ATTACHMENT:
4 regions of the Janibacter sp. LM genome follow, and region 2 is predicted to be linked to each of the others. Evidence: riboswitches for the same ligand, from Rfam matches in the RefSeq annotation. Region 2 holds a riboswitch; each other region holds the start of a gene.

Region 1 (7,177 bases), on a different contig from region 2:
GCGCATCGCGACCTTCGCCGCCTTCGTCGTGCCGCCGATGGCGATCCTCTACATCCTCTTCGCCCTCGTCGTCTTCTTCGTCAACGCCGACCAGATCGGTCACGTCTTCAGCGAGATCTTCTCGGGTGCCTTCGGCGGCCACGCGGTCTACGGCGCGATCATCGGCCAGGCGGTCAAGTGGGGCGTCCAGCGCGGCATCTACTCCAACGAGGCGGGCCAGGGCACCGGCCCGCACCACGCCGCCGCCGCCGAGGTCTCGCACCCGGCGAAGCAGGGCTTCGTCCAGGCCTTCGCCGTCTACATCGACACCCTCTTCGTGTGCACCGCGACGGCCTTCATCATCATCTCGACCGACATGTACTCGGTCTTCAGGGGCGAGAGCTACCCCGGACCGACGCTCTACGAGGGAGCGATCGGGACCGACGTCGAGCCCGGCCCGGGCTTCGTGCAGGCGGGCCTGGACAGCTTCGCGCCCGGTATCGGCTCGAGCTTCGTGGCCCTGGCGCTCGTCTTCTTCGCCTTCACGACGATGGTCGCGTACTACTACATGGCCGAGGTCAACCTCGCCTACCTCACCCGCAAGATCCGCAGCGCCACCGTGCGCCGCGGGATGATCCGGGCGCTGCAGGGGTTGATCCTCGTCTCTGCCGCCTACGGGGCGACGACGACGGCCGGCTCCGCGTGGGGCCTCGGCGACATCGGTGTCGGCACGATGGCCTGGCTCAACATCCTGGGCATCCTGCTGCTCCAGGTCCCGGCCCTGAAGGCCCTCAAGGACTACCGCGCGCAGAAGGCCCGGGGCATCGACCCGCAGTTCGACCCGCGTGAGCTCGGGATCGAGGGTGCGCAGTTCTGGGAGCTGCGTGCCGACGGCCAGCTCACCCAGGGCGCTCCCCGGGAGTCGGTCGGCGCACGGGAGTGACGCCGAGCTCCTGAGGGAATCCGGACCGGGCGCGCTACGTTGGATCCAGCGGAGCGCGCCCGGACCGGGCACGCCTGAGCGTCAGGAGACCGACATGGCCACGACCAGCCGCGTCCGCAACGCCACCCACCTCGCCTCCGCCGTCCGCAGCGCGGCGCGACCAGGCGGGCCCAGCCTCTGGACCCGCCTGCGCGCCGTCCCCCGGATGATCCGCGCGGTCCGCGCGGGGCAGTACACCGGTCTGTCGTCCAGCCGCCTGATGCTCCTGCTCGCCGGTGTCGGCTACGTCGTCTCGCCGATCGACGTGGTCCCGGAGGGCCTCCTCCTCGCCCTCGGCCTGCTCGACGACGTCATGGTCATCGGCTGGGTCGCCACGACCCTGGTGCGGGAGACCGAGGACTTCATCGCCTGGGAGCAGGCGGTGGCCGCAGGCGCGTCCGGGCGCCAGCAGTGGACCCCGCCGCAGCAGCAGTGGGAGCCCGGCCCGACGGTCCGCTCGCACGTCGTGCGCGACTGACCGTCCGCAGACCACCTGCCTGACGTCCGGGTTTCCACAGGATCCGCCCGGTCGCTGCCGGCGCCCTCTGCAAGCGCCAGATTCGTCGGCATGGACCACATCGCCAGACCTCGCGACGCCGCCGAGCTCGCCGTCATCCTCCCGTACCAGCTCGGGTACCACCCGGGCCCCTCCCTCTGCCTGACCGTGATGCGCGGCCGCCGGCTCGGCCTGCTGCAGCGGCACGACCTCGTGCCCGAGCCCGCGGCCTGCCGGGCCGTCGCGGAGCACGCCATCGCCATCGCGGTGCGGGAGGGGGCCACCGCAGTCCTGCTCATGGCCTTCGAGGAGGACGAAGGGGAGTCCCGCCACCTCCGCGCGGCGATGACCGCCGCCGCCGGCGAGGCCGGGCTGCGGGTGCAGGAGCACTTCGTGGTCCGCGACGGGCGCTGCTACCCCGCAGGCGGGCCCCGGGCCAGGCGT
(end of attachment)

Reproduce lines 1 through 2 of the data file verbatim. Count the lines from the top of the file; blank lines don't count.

4 regions of the Janibacter sp. LM genome follow, and region 2 is predicted to be linked to each of the others. Evidence: riboswitches for the same ligand, from Rfam matches in the RefSeq annotation. Region 2 holds a riboswitch; each other region holds the start of a gene.

Region 1 (7,177 bases), on a different contig from region 2: